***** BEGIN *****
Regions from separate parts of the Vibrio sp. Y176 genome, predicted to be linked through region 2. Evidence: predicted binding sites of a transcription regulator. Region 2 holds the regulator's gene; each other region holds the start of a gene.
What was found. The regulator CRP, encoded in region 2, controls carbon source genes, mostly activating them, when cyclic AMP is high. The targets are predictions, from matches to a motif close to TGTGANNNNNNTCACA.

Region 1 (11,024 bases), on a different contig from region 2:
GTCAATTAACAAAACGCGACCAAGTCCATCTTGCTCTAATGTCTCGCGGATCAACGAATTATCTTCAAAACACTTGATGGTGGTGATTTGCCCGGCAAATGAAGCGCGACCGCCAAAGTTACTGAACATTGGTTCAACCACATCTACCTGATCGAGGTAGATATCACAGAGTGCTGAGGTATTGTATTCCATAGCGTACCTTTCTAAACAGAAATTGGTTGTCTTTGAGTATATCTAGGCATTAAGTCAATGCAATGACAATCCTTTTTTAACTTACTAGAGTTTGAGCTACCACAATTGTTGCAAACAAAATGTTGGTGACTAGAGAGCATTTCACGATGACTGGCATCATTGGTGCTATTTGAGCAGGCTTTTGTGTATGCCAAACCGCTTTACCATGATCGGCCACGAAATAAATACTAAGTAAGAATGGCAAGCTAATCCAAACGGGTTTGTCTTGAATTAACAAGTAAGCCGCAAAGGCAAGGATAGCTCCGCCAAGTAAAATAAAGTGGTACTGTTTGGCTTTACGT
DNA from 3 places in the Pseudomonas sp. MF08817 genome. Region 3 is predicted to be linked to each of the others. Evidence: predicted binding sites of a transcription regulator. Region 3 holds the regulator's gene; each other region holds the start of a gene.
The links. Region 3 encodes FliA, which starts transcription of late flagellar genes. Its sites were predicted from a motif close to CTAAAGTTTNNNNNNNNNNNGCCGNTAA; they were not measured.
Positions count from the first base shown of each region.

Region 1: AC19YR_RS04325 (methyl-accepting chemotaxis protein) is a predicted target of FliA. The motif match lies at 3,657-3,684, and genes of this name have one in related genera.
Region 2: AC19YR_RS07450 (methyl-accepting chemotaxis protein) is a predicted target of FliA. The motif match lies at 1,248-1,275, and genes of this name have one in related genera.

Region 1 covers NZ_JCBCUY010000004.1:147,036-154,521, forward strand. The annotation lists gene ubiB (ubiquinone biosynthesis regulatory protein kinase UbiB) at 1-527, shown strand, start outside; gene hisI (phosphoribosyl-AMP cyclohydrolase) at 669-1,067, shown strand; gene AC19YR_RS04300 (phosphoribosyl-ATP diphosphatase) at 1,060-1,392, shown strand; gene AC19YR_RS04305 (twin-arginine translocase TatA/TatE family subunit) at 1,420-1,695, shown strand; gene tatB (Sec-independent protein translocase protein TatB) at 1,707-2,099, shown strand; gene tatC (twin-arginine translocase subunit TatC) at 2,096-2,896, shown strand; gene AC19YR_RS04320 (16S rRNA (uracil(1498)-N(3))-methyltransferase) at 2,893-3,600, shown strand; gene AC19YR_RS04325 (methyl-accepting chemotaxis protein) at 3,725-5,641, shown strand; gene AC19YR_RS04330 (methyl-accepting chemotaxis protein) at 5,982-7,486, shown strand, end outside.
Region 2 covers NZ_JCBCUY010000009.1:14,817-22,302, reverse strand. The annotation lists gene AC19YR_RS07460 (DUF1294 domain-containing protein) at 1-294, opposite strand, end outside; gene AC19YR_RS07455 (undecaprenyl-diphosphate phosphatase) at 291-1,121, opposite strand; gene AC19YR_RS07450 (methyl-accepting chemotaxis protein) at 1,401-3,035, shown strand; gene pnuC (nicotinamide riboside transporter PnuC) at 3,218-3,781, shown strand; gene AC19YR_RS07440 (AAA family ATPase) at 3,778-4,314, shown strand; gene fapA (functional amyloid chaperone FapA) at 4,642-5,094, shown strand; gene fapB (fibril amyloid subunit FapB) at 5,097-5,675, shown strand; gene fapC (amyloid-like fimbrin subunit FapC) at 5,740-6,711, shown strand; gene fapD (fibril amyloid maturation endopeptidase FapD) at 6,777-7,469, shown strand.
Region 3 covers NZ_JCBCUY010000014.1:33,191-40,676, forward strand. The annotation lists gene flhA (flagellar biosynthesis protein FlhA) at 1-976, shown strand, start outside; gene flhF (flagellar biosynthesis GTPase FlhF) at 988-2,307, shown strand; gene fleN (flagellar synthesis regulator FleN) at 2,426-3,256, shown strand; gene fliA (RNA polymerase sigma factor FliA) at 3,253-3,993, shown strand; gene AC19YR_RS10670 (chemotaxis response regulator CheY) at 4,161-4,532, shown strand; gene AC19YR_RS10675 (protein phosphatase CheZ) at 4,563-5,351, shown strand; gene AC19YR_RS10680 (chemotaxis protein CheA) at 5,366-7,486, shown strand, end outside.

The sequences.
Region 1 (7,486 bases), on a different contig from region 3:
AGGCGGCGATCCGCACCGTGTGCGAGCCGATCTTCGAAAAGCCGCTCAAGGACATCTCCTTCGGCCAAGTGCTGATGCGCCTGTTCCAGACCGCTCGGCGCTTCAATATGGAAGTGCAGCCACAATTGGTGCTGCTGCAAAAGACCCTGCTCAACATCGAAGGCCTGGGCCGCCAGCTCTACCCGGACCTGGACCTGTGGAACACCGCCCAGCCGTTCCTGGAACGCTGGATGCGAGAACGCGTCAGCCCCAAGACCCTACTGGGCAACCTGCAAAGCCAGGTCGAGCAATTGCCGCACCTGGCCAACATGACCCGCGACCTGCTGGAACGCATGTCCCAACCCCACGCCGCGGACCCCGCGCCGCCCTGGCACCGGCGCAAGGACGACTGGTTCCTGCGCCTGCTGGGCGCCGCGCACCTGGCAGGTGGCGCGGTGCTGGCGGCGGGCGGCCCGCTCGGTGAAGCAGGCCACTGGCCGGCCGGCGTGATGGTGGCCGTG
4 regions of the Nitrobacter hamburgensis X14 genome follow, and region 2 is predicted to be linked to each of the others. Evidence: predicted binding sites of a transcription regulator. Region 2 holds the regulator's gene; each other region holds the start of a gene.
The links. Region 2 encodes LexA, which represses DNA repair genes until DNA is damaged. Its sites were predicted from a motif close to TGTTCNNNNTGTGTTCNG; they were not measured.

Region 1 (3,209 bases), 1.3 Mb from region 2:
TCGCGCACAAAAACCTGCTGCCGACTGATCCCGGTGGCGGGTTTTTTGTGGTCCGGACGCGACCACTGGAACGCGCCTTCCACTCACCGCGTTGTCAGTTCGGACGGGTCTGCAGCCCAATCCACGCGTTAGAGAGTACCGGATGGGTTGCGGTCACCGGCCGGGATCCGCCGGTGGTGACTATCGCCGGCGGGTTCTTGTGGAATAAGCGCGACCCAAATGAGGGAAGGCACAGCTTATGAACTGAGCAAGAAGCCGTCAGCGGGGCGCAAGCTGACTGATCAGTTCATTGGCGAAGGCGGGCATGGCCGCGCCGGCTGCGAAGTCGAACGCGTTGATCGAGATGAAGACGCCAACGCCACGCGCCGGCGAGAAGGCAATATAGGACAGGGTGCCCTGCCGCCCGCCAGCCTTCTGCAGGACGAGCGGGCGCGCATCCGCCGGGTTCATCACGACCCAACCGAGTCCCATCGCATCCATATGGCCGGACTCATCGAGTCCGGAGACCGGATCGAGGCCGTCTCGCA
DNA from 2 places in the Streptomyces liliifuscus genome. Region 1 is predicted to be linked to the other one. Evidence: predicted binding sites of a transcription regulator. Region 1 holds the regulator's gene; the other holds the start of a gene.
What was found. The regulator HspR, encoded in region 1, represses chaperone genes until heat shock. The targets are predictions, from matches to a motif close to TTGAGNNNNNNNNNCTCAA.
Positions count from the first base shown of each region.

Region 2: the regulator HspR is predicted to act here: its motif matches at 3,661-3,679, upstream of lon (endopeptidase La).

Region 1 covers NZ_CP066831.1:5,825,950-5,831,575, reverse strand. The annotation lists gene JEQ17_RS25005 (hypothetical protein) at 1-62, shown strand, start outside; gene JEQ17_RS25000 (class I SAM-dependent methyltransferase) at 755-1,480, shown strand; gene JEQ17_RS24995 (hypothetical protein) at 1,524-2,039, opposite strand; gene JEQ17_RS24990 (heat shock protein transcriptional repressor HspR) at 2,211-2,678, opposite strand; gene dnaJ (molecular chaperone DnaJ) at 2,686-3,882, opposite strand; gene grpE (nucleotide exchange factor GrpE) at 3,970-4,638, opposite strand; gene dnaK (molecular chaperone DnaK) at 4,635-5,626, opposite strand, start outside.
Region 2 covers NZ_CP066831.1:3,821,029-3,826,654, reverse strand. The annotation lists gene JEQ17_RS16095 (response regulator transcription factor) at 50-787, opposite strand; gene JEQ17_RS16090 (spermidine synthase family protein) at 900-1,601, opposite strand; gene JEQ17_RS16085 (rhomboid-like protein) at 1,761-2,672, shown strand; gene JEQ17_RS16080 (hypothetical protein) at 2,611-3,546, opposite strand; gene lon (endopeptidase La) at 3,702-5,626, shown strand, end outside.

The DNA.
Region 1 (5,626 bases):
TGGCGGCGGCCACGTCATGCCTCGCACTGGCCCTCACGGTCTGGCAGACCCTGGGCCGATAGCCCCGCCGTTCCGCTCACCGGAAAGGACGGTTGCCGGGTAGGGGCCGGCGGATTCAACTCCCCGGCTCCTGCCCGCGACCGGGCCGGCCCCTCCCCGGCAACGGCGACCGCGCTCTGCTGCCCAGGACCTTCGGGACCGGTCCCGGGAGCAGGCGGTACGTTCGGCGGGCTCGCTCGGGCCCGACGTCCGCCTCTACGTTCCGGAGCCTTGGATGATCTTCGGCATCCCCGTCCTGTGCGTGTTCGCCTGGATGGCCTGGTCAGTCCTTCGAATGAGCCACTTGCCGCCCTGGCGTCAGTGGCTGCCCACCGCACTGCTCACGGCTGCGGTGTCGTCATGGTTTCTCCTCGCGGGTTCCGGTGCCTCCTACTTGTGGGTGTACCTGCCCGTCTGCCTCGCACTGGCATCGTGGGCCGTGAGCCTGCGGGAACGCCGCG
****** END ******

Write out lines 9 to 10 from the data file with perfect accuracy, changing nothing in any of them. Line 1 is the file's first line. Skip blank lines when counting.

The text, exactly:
Region 2: AC19YR_RS07450 (methyl-accepting chemotaxis protein) is a predicted target of FliA. The motif match lies at 1,248-1,275, and genes of this name have one in related genera.

Region 1 covers NZ_JCBCUY010000004.1:147,036-154,521, forward strand. The annotation lists gene ubiB (ubiquinone biosynthesis regulatory protein kinase UbiB) at 1-527, shown strand, start outside; gene hisI (phosphoribosyl-AMP cyclohydrolase) at 669-1,067, shown strand; gene AC19YR_RS04300 (phosphoribosyl-ATP diphosphatase) at 1,060-1,392, shown strand; gene AC19YR_RS04305 (twin-arginine translocase TatA/TatE family subunit) at 1,420-1,695, shown strand; gene tatB (Sec-independent protein translocase protein TatB) at 1,707-2,099, shown strand; gene tatC (twin-arginine translocase subunit TatC) at 2,096-2,896, shown strand; gene AC19YR_RS04320 (16S rRNA (uracil(1498)-N(3))-methyltransferase) at 2,893-3,600, shown strand; gene AC19YR_RS04325 (methyl-accepting chemotaxis protein) at 3,725-5,641, shown strand; gene AC19YR_RS04330 (methyl-accepting chemotaxis protein) at 5,982-7,486, shown strand, end outside.